Providing for yourself in retirement has changed a lot over the generations. In the past, you could count on your employer to give you a healthy pension. Now, it's largely up to you to find ways to save if you want a financially secure retirement.
The IRA has been an invaluable tool to help people save for their golden years, especially among those without access to employer-sponsored retirement plans. When it comes to discussing IRAs, most people have typically focused on traditional IRAs, which have the benefit of offering a nice up-front tax break for many taxpayers. Yet as it turns out, the Roth IRA has become increasingly popular among taxpayers lately, suggesting that people are making tax-smart moves that recognize the unique value that these tax-free retirement savings vehicles offer. Below, we'll look at how the tide has turned toward Roth IRAs and why they're worth considering.
An introduction to Roth IRAs
Roth IRAs are a lot different from how most retirement accounts work. With typical traditional IRAs and 401(k) plans, money you contribute gets taken out of your taxable income, either by being deducted from gross income or by never having been included in gross income in the first place. For 2019, contribution limits of $6,000 for those under 50 and $7,000 for those 50 or older apply, and as long as you have that much earned income from a job or a self-run business, you'll be able to contribute the full amount as long as your adjusted gross income falls below certain thresholds. Those limits depend on your filing status, as shown below for the 2019 tax year:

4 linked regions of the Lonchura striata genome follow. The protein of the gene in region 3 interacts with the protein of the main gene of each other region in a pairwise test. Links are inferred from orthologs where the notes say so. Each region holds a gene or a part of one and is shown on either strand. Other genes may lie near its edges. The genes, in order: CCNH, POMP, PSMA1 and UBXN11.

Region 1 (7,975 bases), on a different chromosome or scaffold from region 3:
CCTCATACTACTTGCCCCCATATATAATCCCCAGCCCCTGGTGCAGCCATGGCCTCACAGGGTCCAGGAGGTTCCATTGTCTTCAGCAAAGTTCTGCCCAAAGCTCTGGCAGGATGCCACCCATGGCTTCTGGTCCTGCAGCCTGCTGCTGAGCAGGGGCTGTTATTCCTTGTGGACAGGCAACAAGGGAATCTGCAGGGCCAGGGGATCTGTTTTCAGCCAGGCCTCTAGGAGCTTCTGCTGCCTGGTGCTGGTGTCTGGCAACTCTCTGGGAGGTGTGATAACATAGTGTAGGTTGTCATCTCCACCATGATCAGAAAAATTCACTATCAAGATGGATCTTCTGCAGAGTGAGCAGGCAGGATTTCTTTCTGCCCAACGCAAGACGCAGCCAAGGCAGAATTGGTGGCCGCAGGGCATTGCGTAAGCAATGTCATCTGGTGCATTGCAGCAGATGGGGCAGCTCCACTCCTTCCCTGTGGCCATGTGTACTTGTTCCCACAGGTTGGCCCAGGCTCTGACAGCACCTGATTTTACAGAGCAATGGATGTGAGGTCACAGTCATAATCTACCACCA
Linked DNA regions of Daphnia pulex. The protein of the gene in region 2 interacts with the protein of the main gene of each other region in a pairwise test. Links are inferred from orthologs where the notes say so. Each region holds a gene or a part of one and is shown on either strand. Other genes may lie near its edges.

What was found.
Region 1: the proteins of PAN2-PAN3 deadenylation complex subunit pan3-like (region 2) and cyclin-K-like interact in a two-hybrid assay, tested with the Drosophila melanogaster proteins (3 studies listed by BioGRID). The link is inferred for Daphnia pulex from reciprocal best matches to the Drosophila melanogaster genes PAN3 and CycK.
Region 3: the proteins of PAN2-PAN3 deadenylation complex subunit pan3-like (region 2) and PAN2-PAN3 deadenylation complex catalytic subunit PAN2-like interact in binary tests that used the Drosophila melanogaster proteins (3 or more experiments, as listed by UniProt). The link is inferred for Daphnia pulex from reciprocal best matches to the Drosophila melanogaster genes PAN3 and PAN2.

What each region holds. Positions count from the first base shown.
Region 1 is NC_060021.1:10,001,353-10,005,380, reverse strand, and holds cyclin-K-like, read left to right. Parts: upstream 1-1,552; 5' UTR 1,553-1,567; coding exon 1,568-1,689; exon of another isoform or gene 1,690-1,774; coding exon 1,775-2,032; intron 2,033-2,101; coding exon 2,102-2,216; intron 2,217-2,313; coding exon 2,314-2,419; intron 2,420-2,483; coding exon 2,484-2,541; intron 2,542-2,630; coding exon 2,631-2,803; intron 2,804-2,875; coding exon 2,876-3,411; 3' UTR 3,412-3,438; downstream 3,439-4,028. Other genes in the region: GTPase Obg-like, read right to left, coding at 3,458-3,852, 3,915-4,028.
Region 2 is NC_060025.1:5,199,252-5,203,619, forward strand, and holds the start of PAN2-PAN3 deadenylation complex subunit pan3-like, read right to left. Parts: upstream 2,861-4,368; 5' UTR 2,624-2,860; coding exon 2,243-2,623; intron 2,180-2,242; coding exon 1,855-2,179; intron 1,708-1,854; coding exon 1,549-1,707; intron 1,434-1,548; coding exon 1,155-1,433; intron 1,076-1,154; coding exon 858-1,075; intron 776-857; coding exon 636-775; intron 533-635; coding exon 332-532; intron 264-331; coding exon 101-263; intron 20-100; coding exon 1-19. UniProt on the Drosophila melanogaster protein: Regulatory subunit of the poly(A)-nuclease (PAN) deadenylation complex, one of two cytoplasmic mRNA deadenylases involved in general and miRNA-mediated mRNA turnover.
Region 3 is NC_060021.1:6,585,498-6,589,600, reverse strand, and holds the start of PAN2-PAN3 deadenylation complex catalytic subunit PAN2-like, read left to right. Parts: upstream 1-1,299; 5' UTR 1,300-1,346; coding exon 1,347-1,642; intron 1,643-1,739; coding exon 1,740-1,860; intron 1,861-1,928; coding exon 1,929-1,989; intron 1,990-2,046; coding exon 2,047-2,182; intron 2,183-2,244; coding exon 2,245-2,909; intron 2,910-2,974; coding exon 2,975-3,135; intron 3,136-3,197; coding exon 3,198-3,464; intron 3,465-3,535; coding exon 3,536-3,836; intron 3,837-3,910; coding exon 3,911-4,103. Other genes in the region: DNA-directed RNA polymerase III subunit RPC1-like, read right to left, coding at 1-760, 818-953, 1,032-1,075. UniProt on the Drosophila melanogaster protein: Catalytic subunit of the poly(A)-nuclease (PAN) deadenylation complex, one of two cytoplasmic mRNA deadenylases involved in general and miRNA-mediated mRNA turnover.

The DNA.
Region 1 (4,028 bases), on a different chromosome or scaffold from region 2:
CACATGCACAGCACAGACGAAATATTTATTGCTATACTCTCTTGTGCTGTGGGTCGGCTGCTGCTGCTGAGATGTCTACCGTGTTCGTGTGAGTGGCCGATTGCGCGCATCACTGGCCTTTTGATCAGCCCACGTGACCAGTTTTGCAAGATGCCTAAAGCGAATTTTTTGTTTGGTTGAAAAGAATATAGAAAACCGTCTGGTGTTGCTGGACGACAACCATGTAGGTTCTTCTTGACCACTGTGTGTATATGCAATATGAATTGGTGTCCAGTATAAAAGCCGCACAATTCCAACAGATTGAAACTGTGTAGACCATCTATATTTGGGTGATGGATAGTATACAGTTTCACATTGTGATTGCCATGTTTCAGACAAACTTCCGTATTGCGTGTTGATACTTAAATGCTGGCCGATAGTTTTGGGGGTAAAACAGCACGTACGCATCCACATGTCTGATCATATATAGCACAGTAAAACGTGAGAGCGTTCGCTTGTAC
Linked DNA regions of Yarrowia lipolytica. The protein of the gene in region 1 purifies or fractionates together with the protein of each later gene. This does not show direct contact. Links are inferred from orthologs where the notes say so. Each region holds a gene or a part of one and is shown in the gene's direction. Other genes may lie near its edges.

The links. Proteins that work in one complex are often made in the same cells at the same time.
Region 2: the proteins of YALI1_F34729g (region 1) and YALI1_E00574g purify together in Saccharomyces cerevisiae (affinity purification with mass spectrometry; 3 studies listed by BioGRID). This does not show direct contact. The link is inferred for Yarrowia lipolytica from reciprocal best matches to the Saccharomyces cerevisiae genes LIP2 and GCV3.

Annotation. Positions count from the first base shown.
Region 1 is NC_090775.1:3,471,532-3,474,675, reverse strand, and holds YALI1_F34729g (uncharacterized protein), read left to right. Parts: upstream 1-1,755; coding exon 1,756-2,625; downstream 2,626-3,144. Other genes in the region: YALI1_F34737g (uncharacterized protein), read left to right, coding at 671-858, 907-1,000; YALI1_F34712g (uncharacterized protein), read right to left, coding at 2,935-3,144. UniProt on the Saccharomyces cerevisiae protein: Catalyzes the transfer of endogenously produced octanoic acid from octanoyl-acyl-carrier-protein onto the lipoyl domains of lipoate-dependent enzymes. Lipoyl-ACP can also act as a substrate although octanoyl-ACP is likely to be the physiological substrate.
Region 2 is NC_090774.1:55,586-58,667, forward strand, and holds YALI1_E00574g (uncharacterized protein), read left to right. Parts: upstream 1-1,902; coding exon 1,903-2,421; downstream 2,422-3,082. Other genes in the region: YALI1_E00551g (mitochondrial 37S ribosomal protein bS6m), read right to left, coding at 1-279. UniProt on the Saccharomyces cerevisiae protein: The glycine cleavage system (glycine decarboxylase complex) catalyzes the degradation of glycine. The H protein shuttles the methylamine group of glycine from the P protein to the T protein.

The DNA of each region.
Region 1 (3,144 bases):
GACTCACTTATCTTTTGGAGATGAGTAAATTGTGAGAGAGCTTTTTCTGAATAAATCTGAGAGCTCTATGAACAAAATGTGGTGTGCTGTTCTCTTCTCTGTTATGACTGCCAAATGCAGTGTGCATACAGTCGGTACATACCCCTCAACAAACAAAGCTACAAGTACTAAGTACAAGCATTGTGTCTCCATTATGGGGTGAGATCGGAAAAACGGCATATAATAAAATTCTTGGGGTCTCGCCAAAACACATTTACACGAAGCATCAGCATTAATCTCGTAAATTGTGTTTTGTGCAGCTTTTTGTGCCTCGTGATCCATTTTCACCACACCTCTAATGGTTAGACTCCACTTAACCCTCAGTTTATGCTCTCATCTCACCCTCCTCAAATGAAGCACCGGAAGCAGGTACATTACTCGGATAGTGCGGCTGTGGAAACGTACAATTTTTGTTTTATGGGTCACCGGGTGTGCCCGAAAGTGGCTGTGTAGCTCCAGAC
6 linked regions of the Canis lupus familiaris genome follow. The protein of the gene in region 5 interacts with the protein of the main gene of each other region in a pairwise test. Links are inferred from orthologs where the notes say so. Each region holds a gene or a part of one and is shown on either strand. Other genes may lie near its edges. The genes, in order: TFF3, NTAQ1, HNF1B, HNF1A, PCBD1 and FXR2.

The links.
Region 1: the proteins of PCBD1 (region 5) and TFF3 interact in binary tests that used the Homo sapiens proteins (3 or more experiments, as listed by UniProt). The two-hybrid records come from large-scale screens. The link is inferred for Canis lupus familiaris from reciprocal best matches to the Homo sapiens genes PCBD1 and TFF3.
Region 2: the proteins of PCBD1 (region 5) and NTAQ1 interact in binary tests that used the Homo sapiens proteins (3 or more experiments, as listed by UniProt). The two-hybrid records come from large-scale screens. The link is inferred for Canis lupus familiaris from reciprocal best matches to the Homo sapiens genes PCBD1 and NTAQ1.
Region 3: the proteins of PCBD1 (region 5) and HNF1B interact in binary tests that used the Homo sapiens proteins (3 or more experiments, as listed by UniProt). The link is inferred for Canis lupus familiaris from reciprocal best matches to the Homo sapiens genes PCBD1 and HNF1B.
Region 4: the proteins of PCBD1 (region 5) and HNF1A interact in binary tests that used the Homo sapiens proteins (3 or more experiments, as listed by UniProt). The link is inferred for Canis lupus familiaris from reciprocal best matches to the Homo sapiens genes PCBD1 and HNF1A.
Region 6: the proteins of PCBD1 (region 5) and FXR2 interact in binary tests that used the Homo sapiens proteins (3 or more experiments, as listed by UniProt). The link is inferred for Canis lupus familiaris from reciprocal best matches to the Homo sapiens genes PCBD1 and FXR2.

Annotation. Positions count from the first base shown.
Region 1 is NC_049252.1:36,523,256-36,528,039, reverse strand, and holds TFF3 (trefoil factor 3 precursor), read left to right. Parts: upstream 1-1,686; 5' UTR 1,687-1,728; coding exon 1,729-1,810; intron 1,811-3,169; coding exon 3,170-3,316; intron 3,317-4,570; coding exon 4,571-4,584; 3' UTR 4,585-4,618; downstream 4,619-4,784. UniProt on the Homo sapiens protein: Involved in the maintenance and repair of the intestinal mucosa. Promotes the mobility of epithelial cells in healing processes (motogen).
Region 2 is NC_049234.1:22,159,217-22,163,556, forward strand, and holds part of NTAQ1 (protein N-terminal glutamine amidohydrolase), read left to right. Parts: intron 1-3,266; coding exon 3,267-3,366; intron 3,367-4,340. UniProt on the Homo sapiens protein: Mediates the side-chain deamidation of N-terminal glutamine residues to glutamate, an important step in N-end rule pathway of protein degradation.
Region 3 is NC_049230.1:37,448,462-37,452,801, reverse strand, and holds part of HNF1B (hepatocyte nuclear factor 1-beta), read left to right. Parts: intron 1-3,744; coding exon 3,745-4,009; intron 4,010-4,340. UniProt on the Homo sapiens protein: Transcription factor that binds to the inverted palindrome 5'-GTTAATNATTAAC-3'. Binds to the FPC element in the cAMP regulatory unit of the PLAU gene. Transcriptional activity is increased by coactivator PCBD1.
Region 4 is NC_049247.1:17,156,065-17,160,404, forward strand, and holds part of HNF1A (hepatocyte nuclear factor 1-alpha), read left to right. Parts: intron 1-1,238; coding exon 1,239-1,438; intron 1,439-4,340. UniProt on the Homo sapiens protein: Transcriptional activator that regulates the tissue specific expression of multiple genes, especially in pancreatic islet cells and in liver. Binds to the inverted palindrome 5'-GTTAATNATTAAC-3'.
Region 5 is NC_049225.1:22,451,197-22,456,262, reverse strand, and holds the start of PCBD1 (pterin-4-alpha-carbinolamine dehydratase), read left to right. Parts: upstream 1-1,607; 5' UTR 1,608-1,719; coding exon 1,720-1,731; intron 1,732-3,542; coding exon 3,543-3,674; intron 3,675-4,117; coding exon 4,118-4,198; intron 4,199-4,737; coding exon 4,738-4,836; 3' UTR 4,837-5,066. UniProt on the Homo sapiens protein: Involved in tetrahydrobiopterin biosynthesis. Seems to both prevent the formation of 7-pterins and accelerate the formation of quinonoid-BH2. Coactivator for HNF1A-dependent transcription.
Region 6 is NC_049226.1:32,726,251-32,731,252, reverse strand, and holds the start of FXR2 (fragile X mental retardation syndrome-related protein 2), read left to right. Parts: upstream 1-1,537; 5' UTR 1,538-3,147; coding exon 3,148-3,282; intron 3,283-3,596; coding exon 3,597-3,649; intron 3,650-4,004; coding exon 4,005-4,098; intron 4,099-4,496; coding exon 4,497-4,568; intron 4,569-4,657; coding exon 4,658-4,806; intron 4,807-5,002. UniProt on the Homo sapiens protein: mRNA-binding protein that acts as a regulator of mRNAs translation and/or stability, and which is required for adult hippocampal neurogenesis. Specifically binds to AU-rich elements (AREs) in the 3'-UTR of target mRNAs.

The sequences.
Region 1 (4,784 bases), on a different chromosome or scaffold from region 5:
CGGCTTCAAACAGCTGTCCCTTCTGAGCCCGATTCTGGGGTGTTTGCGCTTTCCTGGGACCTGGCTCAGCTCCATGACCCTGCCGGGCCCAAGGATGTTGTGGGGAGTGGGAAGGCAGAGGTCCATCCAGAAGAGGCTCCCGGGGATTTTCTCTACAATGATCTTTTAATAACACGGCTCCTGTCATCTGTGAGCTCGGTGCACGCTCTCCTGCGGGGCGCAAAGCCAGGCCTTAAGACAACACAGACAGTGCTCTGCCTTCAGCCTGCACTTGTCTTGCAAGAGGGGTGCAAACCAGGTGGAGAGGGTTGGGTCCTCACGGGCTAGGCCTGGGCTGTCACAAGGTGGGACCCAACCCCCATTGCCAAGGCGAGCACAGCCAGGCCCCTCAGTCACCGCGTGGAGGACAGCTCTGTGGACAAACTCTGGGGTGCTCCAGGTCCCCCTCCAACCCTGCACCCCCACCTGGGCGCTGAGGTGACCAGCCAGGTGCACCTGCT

For this filing status:
Contributions for 2019 phase out in this range
Single, head of household, or married filing separately IF you didn't live with your spouse during the year
$122,000 to $137,000
Married filing jointly or qualifying widow or widower
$193,000 to $203,000
Married filing separately IF you lived with your spouse at any point during the year
$0 to $10,000
If your income is less than the low end of the range above, there's no reduction of your contribution limit. Those with income within the phase-out range get a partial contribution, and you can't contribute anything if your income is above the top of the range.
Roth IRAs are catching up
Roth IRAs have always had a chip on their shoulder in terms of taxpayer use. More than twice as many taxpayers have traditional IRAs as have Roth IRAs, according to the most recent data available from the IRS. Total assets are even more tilted toward the traditional side, with $6.82 trillion in traditional IRA assets compared to just under $700 billion in Roth IRAs as of the end of the 2016 tax year.
However, Roth IRAs are getting more popular. During 2016, more than half again as many taxpayers contributed to Roths as to traditional IRAs, and at $22.2 billion, the dollar amount put into Roth IRAs topped traditional IRA contributions by more than $4 billion.
Even better is the fact that people are being smart about Roth contributions. Among those with incomes under $50,000 -- who benefit least from the immediate deductions that traditional IRAs offer -- those using Roths outnumbered traditional IRA use by about 1.6 million to 950,000.
Greater use of Roth IRAs should leave retirement savers in a more comfortable position heading into retirement. With traditional IRAs, account balances can be deceiving, because you'll still need to pay income taxes on your withdrawals during retirement. That'll leave you with less in after-tax retirement savings than you might have expected. But with Roth IRAs, the tax-free treatment of withdrawals leaves you keeping 100% of your retirement account balance -- making planning a lot simpler.
Roth IRAs aren't for everyone, but they have distinct advantages over other retirement accounts that make them worth a closer look. As lower income tax rates make the benefits of Roth IRAs even clearer, it's encouraging to see more taxpayers using them effectively.
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